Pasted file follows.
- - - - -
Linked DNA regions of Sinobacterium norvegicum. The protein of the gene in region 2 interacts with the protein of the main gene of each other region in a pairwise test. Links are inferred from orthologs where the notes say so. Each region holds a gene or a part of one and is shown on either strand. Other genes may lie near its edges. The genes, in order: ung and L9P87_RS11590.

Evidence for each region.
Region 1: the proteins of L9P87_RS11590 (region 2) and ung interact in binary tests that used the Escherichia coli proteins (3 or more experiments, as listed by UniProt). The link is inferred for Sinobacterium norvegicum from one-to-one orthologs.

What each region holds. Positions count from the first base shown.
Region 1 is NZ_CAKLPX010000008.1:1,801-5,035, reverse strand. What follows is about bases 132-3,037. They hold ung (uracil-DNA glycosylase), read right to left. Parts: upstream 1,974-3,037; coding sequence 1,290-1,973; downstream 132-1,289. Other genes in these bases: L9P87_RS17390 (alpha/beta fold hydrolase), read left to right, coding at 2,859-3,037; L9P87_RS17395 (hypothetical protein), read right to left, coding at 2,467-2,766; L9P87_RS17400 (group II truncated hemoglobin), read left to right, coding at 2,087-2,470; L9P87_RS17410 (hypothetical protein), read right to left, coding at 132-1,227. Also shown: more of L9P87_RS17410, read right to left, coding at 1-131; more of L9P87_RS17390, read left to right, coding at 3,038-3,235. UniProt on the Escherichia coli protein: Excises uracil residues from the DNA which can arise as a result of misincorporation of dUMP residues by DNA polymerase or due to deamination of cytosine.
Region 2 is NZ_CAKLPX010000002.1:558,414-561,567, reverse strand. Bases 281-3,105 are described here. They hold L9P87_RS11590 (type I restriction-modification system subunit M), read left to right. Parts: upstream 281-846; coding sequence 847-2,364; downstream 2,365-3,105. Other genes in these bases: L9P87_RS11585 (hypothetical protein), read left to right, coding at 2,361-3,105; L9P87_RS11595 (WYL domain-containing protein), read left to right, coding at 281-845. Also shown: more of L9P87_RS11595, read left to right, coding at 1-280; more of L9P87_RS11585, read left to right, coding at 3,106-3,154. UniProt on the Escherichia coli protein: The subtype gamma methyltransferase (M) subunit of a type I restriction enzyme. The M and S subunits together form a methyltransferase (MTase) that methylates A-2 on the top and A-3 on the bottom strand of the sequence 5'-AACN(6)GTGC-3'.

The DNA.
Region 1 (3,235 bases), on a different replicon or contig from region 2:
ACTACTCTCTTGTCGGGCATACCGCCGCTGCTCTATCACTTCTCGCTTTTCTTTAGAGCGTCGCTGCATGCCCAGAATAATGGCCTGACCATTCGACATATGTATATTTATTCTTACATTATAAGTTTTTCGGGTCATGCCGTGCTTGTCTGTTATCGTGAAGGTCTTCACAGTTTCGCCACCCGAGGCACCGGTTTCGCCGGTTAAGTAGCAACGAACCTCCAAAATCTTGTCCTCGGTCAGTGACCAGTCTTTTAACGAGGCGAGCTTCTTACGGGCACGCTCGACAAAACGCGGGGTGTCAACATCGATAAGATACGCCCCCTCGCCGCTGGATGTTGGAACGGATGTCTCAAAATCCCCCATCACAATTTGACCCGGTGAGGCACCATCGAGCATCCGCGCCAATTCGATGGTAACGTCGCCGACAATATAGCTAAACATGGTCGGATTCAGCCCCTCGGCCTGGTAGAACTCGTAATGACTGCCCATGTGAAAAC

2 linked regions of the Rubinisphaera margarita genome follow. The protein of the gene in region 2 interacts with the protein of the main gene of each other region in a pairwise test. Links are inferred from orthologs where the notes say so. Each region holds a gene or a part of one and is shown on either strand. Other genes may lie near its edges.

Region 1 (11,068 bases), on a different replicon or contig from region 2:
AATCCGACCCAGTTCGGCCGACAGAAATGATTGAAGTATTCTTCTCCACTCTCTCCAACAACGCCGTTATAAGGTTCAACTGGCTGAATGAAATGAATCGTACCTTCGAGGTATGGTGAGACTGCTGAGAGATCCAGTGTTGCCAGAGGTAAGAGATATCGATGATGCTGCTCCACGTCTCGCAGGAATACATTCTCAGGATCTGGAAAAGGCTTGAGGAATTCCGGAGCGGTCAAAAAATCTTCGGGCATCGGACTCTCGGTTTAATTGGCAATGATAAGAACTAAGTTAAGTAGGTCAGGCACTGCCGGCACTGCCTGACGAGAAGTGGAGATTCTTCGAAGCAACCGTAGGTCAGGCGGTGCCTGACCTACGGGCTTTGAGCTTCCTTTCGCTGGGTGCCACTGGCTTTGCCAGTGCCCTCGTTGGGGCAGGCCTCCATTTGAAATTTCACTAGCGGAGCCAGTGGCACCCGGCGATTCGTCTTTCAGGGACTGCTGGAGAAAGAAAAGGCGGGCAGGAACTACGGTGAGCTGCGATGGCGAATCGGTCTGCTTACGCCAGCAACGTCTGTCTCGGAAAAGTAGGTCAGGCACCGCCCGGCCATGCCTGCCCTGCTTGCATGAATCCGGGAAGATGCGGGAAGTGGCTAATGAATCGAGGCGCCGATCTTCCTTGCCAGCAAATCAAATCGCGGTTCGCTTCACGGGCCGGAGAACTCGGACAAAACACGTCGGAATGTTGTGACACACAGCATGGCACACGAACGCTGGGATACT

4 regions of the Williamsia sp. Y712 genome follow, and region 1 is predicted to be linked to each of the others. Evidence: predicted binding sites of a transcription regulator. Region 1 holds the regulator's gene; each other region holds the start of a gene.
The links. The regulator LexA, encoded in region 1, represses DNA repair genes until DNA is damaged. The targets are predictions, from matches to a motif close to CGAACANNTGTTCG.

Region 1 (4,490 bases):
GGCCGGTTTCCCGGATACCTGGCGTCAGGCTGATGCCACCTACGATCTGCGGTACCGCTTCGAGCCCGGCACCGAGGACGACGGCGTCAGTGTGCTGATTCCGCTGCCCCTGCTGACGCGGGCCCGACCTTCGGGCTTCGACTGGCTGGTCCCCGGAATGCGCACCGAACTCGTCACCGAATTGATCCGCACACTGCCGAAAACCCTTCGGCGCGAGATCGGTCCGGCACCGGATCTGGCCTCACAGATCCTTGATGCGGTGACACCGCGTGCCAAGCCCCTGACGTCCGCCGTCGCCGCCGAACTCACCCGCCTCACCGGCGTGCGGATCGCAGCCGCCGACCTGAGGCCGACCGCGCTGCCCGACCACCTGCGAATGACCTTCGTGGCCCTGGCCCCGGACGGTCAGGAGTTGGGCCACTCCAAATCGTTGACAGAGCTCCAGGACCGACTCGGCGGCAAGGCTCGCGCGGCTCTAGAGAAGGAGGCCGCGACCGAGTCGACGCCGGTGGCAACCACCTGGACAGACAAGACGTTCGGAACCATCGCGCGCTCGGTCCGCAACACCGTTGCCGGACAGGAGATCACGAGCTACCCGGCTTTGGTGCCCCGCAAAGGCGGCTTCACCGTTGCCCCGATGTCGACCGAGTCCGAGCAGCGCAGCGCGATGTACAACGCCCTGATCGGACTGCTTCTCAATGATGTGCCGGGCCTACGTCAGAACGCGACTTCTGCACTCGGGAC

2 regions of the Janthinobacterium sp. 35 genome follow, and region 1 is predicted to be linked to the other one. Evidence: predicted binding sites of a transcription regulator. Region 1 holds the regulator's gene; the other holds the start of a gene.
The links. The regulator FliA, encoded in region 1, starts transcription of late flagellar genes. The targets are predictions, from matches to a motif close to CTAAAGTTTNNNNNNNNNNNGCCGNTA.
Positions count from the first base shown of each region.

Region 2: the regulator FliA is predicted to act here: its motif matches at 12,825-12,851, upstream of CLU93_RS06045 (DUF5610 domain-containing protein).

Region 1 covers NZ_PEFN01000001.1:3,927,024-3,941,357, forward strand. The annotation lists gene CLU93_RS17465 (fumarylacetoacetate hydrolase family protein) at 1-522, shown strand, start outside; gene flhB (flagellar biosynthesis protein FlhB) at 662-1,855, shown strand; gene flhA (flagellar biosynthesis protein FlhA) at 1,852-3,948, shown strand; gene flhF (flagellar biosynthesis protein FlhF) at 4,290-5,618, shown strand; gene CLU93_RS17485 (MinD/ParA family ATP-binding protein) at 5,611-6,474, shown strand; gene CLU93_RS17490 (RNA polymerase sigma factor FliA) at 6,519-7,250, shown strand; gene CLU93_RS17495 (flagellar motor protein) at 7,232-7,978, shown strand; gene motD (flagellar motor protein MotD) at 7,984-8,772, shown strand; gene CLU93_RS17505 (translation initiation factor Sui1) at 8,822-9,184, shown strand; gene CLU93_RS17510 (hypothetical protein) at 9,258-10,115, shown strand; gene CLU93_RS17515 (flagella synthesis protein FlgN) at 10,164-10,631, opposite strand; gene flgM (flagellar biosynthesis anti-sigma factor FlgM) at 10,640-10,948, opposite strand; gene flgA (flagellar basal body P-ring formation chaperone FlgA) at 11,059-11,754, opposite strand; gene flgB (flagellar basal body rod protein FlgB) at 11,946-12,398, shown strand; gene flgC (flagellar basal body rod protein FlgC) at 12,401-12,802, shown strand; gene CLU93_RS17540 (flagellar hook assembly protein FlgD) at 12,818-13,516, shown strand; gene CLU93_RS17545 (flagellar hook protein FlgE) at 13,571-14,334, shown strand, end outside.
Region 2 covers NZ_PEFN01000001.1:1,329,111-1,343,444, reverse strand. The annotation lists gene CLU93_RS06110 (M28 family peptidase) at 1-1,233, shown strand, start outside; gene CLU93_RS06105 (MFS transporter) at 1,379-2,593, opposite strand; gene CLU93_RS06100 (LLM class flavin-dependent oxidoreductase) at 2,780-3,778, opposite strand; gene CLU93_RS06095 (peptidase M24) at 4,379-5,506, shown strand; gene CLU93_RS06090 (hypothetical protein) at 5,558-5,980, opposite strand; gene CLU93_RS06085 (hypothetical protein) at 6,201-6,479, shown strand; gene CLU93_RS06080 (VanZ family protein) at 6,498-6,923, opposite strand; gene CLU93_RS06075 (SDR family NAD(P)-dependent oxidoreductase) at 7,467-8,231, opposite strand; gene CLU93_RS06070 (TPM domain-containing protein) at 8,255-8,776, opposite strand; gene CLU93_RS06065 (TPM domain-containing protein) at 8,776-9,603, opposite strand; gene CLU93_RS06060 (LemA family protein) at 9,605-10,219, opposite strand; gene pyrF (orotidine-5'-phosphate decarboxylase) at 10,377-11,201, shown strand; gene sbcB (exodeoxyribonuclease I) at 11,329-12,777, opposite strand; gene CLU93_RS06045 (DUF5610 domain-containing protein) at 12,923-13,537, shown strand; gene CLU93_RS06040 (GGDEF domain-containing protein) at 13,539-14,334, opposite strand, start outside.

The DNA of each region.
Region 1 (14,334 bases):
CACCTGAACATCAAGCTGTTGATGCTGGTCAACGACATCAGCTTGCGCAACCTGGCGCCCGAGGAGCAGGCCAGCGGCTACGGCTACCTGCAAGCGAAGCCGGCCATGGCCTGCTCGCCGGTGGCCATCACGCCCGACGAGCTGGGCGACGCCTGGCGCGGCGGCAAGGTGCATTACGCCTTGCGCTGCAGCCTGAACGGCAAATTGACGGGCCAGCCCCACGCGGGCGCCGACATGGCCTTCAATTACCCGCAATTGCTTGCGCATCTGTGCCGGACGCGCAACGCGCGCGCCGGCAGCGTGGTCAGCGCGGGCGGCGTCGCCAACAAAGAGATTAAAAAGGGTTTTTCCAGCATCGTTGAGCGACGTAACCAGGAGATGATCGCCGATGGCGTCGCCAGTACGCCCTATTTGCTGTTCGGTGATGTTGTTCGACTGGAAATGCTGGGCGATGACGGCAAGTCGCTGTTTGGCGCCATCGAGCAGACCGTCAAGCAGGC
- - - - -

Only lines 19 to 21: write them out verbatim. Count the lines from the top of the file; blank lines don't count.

Positions count from the first base shown of each region.

Region 2: the regulator FliA is predicted to act here: its motif matches at 12,825-12,851, upstream of CLU93_RS06045 (DUF5610 domain-containing protein).

Region 1 covers NZ_PEFN01000001.1:3,927,024-3,941,357, forward strand. The annotation lists gene CLU93_RS17465 (fumarylacetoacetate hydrolase family protein) at 1-522, shown strand, start outside; gene flhB (flagellar biosynthesis protein FlhB) at 662-1,855, shown strand; gene flhA (flagellar biosynthesis protein FlhA) at 1,852-3,948, shown strand; gene flhF (flagellar biosynthesis protein FlhF) at 4,290-5,618, shown strand; gene CLU93_RS17485 (MinD/ParA family ATP-binding protein) at 5,611-6,474, shown strand; gene CLU93_RS17490 (RNA polymerase sigma factor FliA) at 6,519-7,250, shown strand; gene CLU93_RS17495 (flagellar motor protein) at 7,232-7,978, shown strand; gene motD (flagellar motor protein MotD) at 7,984-8,772, shown strand; gene CLU93_RS17505 (translation initiation factor Sui1) at 8,822-9,184, shown strand; gene CLU93_RS17510 (hypothetical protein) at 9,258-10,115, shown strand; gene CLU93_RS17515 (flagella synthesis protein FlgN) at 10,164-10,631, opposite strand; gene flgM (flagellar biosynthesis anti-sigma factor FlgM) at 10,640-10,948, opposite strand; gene flgA (flagellar basal body P-ring formation chaperone FlgA) at 11,059-11,754, opposite strand; gene flgB (flagellar basal body rod protein FlgB) at 11,946-12,398, shown strand; gene flgC (flagellar basal body rod protein FlgC) at 12,401-12,802, shown strand; gene CLU93_RS17540 (flagellar hook assembly protein FlgD) at 12,818-13,516, shown strand; gene CLU93_RS17545 (flagellar hook protein FlgE) at 13,571-14,334, shown strand, end outside.